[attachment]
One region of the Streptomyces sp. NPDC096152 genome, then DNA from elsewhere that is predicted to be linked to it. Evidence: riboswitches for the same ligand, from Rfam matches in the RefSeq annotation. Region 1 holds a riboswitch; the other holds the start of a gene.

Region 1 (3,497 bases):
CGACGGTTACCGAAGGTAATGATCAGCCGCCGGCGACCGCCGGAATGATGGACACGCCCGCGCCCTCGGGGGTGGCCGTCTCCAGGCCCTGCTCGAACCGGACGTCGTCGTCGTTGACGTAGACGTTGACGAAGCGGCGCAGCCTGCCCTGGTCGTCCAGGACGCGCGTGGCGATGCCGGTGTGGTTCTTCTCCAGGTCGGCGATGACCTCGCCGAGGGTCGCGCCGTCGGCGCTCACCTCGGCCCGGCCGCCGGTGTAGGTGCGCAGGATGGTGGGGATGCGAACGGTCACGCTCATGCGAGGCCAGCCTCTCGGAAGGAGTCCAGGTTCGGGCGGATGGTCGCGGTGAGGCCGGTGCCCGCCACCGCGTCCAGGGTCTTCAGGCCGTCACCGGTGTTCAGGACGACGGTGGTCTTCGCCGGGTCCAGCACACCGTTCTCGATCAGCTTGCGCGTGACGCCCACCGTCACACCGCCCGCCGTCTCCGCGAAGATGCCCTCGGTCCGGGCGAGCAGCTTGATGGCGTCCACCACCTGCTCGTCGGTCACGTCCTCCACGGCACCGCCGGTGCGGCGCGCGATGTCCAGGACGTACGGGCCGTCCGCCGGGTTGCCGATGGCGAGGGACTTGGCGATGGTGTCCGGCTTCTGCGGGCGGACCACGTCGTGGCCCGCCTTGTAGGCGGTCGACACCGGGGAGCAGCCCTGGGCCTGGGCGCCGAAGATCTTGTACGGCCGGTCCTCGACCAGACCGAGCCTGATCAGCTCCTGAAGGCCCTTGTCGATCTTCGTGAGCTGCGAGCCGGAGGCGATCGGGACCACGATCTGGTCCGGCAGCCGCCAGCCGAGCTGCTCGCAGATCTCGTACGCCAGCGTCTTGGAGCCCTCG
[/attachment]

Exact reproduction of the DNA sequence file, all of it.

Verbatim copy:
One region of the Streptomyces sp. NPDC096152 genome, then DNA from elsewhere that is predicted to be linked to it. Evidence: riboswitches for the same ligand, from Rfam matches in the RefSeq annotation. Region 1 holds a riboswitch; the other holds the start of a gene.

Region 1 (3,497 bases):
CGACGGTTACCGAAGGTAATGATCAGCCGCCGGCGACCGCCGGAATGATGGACACGCCCGCGCCCTCGGGGGTGGCCGTCTCCAGGCCCTGCTCGAACCGGACGTCGTCGTCGTTGACGTAGACGTTGACGAAGCGGCGCAGCCTGCCCTGGTCGTCCAGGACGCGCGTGGCGATGCCGGTGTGGTTCTTCTCCAGGTCGGCGATGACCTCGCCGAGGGTCGCGCCGTCGGCGCTCACCTCGGCCCGGCCGCCGGTGTAGGTGCGCAGGATGGTGGGGATGCGAACGGTCACGCTCATGCGAGGCCAGCCTCTCGGAAGGAGTCCAGGTTCGGGCGGATGGTCGCGGTGAGGCCGGTGCCCGCCACCGCGTCCAGGGTCTTCAGGCCGTCACCGGTGTTCAGGACGACGGTGGTCTTCGCCGGGTCCAGCACACCGTTCTCGATCAGCTTGCGCGTGACGCCCACCGTCACACCGCCCGCCGTCTCCGCGAAGATGCCCTCGGTCCGGGCGAGCAGCTTGATGGCGTCCACCACCTGCTCGTCGGTCACGTCCTCCACGGCACCGCCGGTGCGGCGCGCGATGTCCAGGACGTACGGGCCGTCCGCCGGGTTGCCGATGGCGAGGGACTTGGCGATGGTGTCCGGCTTCTGCGGGCGGACCACGTCGTGGCCCGCCTTGTAGGCGGTCGACACCGGGGAGCAGCCCTGGGCCTGGGCGCCGAAGATCTTGTACGGCCGGTCCTCGACCAGACCGAGCCTGATCAGCTCCTGAAGGCCCTTGTCGATCTTCGTGAGCTGCGAGCCGGAGGCGATCGGGACCACGATCTGGTCCGGCAGCCGCCAGCCGAGCTGCTCGCAGATCTCGTACGCCAGCGTCTTGGAGCCCTCG